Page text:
Oh, yeah. Here’s the cool thing about heroes that I discovered after the hurricane: they’re real. They were the men and women who were out in the streets with their own chainsaws, removing the debris from their neighbors’ homes before rescue workers could even get into town. The electricians and contractors and firemen and police officers who came from all over the country to help check for survivors and pass out supplies. The local restaurants and food trucks who gave away food for free to families who couldn’t even find a place to shower. The woman who flagged down an ambulance when the elderly lady passed out in front of us on the hot concrete while waiting for a meal. In every horror, there was a light.
My love for superheroes will never overshadow the very real heroism I saw after Hurricane Michael. I am so unbelievably grateful for every single one of them, fictional or not.
Olive Silverlock and the Gotham Academy Mystery Club hammered the importance of friendship home for me, so I’ll never forget to reach out to the people who love me. Jem and the Holograms and the Misfits (their songs are way better, FYI) reminded me that staying true to myself and owning my pain could yield better art. I felt so bitter about the reset button that had been pressed upon my life, I just wanted to shut my bedroom door and isolate myself, but Midnighter and Apollo showed me that real strength comes with holding onto love, not running from it. Miles Morales taught me that it’s OK to fear failure, but you always gotta try. Hellboy could find the beauty in ugliness, and so I set out to do that, too.
When I finally had internet service back, I applied to be a contributing writer at AiPT! I had rediscovered my love for superheroes and suddenly had much more time on my hands, as I was one of many, many people who lost their job due to Hurricane Michael. Three weeks to the day after the hurricane hit, my first comic book review was published. I had my heroes back and I was writing again, two things that used to be so important to me, but that I had let fall by the wayside before the storm.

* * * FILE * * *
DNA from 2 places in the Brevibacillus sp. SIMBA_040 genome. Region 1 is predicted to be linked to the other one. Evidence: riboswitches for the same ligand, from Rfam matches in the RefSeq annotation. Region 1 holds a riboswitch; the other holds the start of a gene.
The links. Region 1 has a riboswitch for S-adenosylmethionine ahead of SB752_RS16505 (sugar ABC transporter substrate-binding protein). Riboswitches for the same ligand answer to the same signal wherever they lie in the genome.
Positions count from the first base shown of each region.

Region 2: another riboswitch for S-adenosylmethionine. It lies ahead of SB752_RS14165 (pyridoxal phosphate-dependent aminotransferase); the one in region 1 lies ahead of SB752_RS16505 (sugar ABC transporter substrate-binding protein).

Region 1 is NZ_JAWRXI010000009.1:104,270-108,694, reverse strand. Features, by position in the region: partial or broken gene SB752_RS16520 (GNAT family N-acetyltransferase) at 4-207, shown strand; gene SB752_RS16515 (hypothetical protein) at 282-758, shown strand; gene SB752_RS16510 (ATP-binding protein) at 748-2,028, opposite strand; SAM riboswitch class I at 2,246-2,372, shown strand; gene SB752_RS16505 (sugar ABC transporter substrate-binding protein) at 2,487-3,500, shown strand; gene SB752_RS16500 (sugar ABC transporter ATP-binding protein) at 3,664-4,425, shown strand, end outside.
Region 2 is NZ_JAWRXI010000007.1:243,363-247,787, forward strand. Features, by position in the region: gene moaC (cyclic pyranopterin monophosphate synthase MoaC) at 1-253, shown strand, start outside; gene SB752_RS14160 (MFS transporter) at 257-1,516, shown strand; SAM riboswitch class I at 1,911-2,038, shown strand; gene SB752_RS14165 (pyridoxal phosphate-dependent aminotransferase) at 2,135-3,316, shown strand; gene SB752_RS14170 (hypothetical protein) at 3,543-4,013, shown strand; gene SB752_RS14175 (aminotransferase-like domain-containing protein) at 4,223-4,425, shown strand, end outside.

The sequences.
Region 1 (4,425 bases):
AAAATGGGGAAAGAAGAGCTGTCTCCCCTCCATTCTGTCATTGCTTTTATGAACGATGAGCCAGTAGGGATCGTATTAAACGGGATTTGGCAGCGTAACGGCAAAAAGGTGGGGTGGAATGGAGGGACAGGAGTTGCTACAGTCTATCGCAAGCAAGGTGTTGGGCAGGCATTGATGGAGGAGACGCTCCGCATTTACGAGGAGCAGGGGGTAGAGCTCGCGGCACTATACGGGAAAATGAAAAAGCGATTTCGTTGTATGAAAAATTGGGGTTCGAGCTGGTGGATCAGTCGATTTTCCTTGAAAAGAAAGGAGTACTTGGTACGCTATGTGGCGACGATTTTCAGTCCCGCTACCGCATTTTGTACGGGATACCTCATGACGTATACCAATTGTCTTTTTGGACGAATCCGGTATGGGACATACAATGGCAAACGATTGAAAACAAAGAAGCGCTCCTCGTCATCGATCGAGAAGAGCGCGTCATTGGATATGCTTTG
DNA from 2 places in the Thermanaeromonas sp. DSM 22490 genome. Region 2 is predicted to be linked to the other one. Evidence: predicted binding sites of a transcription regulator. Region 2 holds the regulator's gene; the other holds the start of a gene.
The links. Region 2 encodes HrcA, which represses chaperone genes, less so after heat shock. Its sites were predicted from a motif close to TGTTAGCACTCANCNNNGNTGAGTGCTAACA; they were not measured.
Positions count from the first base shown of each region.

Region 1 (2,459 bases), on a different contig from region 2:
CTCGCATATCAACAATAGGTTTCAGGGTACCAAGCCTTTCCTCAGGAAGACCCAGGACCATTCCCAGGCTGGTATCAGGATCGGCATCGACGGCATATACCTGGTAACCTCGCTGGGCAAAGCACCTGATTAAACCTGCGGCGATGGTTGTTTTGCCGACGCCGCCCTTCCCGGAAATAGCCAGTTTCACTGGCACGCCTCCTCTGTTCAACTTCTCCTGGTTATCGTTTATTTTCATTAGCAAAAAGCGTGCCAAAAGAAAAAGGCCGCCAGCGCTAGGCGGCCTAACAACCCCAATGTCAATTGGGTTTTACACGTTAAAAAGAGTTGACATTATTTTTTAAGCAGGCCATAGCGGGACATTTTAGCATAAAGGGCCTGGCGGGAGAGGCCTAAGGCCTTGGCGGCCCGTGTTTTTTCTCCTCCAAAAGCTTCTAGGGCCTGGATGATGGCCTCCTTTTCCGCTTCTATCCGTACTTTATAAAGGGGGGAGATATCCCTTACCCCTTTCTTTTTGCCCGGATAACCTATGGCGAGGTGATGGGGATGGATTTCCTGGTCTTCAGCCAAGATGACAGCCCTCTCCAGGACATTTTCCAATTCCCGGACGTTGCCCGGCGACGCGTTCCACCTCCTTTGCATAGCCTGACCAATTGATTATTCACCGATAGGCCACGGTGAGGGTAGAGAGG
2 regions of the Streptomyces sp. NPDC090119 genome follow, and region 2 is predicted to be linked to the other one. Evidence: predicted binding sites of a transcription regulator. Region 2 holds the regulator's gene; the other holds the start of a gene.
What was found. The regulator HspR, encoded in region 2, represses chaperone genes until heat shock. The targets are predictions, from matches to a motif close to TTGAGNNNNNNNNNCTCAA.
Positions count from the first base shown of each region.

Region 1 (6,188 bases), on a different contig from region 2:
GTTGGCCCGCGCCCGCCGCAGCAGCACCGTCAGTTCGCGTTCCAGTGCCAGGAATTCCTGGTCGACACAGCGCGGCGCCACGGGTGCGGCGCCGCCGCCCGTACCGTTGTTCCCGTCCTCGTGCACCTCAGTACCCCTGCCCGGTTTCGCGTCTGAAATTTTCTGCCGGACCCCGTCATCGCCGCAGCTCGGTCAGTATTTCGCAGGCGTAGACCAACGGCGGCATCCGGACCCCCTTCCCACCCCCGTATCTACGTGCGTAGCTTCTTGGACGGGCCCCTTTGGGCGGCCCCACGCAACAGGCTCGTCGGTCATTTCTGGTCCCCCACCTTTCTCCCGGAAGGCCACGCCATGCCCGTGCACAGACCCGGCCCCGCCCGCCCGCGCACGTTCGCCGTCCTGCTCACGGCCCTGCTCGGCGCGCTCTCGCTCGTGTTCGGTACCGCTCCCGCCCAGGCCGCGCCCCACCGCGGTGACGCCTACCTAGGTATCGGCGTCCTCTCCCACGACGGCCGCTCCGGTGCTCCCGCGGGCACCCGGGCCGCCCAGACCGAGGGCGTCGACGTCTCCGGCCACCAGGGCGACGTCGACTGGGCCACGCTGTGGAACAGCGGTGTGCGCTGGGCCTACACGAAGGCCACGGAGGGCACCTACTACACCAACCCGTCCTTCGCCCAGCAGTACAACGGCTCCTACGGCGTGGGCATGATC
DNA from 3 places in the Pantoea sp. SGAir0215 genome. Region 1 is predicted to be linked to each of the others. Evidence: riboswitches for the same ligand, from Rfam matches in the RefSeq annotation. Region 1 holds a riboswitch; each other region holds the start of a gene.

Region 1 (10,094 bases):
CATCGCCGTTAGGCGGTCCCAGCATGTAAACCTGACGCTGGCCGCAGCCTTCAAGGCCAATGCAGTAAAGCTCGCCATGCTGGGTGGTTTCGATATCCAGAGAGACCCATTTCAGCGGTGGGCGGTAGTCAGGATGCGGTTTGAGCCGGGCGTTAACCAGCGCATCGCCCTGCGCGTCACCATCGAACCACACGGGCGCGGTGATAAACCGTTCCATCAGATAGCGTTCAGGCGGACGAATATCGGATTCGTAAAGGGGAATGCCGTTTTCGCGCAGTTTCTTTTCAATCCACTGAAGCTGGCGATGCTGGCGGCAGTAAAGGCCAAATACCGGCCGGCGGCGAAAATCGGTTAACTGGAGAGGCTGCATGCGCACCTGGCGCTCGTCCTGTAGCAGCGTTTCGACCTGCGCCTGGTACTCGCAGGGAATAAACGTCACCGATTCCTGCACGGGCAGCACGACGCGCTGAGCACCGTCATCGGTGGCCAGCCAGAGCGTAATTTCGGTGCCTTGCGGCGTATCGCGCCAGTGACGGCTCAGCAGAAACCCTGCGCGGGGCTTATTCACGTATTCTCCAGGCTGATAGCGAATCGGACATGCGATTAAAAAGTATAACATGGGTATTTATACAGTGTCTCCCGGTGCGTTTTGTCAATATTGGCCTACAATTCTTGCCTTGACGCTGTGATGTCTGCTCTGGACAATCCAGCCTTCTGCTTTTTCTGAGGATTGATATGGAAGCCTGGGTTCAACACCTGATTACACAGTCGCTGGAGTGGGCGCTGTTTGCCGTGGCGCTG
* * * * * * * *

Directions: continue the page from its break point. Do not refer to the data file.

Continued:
AiPT! ended up being an outlet when I needed one most. I feel so lucky to be able to share my enjoyment of comics and entertainment with the readers of this site and the other contributors.
We’re six months out from Hurricane Michael, with Governor Ron DeSantis having just extended the state of emergency for another two months. Despite the devastation, we are told that it is unlikely the hurricane will be re-categorized as a Category 5, as its 155 mph winds falling 2 mph under the required speed. Many of our trees are gone and our roads are hard to recognize, even for someone who’s lived here most of their life.
But we’re still here. My fiancé and I were lucky enough to have family take us in, while so many people are still living in tents. So many of our friends have left the town or the state entirely, since there’s nothing left for them here. Meanwhile, spring breakers are arriving in Panama City Beach, seemingly unaware that anything happened (other than all of the clubs have “mysteriously” closed). It’s easy to be bitter.
It’s going to be a long time before things feel “normal” again. Until then, though, I have my heroes back. I have my hope back. And for that, I am so grateful.
Thank you for reading and thanks to AiPT! for letting me share my story. If you’d like to help with Hurricane Michael relief in any way, here is a list of charity organizations currently involved with the relief effort. I’m okay, but there are so many here who still are not.